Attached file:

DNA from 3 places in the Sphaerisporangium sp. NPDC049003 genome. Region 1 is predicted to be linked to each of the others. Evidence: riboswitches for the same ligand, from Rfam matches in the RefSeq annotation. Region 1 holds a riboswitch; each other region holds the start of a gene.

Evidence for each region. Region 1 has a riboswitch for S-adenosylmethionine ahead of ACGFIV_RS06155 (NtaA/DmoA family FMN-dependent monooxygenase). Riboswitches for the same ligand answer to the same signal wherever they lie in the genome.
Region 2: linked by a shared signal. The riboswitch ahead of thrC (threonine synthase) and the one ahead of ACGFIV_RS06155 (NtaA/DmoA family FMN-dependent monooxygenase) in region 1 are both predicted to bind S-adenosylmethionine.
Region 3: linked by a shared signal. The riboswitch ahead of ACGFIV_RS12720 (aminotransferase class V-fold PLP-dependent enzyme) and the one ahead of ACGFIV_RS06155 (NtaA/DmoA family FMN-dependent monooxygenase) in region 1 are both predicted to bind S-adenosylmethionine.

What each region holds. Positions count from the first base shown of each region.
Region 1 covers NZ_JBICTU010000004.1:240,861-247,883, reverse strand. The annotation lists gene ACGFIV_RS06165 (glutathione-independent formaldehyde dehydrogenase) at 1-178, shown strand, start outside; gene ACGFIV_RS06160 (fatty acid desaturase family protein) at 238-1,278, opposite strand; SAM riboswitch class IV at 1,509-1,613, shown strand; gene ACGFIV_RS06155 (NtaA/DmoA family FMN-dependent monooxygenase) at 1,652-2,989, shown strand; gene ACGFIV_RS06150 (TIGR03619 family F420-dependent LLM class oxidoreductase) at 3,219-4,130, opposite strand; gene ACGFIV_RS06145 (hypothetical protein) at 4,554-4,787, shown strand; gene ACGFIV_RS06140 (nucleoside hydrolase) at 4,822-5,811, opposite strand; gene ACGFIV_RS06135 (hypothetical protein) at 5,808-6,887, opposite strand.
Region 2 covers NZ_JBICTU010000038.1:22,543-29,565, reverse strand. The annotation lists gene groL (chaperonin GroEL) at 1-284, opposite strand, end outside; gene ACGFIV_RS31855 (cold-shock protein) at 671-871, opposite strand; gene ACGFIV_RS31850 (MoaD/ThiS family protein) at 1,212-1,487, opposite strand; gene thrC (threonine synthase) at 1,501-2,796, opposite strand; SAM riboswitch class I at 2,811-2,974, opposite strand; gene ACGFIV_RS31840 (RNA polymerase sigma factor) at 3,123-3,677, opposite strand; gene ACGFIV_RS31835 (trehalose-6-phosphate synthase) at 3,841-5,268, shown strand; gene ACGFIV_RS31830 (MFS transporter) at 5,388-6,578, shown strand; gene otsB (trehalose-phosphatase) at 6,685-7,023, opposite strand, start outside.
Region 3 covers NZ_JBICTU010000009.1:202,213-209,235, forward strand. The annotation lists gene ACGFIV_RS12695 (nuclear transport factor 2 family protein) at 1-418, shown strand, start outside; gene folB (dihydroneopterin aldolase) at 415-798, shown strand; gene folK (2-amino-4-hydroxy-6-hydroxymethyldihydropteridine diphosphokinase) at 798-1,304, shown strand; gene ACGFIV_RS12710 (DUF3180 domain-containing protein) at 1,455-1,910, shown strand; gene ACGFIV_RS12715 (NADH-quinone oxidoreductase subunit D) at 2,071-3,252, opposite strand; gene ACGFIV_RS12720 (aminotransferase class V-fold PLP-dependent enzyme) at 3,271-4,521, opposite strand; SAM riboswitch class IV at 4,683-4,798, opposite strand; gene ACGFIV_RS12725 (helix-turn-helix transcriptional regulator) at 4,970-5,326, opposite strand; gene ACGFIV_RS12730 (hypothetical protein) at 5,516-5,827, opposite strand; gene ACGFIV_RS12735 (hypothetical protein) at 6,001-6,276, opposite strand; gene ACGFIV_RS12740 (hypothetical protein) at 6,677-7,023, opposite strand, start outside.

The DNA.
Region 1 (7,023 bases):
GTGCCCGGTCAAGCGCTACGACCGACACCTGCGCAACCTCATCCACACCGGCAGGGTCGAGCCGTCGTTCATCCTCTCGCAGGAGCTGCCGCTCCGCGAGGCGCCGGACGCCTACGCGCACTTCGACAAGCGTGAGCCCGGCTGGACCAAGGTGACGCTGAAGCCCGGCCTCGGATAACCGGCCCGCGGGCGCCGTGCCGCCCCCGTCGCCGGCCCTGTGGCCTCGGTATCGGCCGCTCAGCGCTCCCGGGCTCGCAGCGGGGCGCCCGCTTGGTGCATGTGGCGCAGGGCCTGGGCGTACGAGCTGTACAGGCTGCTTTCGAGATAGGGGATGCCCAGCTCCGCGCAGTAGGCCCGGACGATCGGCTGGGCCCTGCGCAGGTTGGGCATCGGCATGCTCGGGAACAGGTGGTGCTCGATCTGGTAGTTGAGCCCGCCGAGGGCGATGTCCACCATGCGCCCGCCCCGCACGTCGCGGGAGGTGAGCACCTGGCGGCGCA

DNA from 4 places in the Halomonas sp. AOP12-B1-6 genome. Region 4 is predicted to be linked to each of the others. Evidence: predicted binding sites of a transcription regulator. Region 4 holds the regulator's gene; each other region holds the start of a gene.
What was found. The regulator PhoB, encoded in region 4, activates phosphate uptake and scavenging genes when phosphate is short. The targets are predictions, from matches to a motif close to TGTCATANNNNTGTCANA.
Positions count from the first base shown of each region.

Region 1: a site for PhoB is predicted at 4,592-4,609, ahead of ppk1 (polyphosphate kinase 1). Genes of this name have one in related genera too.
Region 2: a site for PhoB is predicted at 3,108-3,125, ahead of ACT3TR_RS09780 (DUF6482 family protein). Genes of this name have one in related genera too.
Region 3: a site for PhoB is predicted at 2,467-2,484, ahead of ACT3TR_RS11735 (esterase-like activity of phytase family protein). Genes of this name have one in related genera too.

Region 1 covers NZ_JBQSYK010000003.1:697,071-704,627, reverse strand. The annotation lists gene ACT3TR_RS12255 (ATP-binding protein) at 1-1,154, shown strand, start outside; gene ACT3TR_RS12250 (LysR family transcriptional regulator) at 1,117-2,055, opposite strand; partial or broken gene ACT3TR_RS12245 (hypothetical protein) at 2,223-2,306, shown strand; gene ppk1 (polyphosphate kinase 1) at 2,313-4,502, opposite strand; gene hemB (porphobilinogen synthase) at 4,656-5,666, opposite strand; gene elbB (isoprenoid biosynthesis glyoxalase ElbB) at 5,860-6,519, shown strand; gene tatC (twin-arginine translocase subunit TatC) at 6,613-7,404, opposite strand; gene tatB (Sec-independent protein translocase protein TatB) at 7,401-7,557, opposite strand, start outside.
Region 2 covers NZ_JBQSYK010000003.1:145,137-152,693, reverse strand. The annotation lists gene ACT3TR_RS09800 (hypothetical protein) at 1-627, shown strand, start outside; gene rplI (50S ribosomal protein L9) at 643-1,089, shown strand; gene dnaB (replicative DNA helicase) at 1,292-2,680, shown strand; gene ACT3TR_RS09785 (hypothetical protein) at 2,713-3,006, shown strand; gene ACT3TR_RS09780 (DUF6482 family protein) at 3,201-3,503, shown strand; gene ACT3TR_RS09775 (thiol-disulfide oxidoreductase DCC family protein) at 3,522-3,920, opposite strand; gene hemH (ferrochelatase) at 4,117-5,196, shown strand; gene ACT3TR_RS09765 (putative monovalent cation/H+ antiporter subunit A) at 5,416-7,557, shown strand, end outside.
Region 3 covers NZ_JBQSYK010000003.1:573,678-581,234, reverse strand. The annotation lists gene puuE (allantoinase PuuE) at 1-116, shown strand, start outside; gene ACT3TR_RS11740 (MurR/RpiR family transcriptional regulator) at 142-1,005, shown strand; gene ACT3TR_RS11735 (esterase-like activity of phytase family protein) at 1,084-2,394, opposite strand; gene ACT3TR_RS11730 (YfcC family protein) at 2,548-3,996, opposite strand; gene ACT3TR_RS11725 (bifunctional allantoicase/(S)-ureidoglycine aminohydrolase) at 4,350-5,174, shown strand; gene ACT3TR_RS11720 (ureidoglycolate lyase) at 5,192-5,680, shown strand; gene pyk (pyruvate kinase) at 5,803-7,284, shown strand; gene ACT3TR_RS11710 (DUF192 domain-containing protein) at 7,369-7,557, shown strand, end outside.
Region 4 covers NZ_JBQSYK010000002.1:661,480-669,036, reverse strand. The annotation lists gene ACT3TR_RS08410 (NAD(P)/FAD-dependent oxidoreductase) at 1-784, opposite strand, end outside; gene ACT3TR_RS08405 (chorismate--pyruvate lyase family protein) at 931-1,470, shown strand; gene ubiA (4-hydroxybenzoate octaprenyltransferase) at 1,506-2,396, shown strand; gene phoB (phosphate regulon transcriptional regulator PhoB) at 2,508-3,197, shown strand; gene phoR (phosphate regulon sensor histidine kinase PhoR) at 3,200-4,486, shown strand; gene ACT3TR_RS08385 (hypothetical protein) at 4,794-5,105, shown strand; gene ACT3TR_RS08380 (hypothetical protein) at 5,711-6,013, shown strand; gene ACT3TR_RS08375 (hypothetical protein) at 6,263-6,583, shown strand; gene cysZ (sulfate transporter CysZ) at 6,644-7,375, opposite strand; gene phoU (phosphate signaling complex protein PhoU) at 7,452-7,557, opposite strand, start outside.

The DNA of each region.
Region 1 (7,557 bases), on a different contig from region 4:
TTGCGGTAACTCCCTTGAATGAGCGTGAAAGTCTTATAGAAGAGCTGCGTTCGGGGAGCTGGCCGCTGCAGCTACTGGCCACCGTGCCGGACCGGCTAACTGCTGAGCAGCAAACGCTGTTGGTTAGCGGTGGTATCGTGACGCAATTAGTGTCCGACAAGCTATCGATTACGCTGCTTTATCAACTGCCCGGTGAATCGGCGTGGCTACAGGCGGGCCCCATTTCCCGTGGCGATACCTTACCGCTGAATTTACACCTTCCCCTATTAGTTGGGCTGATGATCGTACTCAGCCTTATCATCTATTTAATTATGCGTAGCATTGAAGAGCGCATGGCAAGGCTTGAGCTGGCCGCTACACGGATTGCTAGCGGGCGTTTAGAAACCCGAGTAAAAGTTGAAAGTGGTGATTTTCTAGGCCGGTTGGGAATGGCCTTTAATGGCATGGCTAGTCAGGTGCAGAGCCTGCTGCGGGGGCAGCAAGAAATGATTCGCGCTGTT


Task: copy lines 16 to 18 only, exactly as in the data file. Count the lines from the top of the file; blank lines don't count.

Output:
Region 2: a site for PhoB is predicted at 3,108-3,125, ahead of ACT3TR_RS09780 (DUF6482 family protein). Genes of this name have one in related genera too.
Region 3: a site for PhoB is predicted at 2,467-2,484, ahead of ACT3TR_RS11735 (esterase-like activity of phytase family protein). Genes of this name have one in related genera too.

Region 1 covers NZ_JBQSYK010000003.1:697,071-704,627, reverse strand. The annotation lists gene ACT3TR_RS12255 (ATP-binding protein) at 1-1,154, shown strand, start outside; gene ACT3TR_RS12250 (LysR family transcriptional regulator) at 1,117-2,055, opposite strand; partial or broken gene ACT3TR_RS12245 (hypothetical protein) at 2,223-2,306, shown strand; gene ppk1 (polyphosphate kinase 1) at 2,313-4,502, opposite strand; gene hemB (porphobilinogen synthase) at 4,656-5,666, opposite strand; gene elbB (isoprenoid biosynthesis glyoxalase ElbB) at 5,860-6,519, shown strand; gene tatC (twin-arginine translocase subunit TatC) at 6,613-7,404, opposite strand; gene tatB (Sec-independent protein translocase protein TatB) at 7,401-7,557, opposite strand, start outside.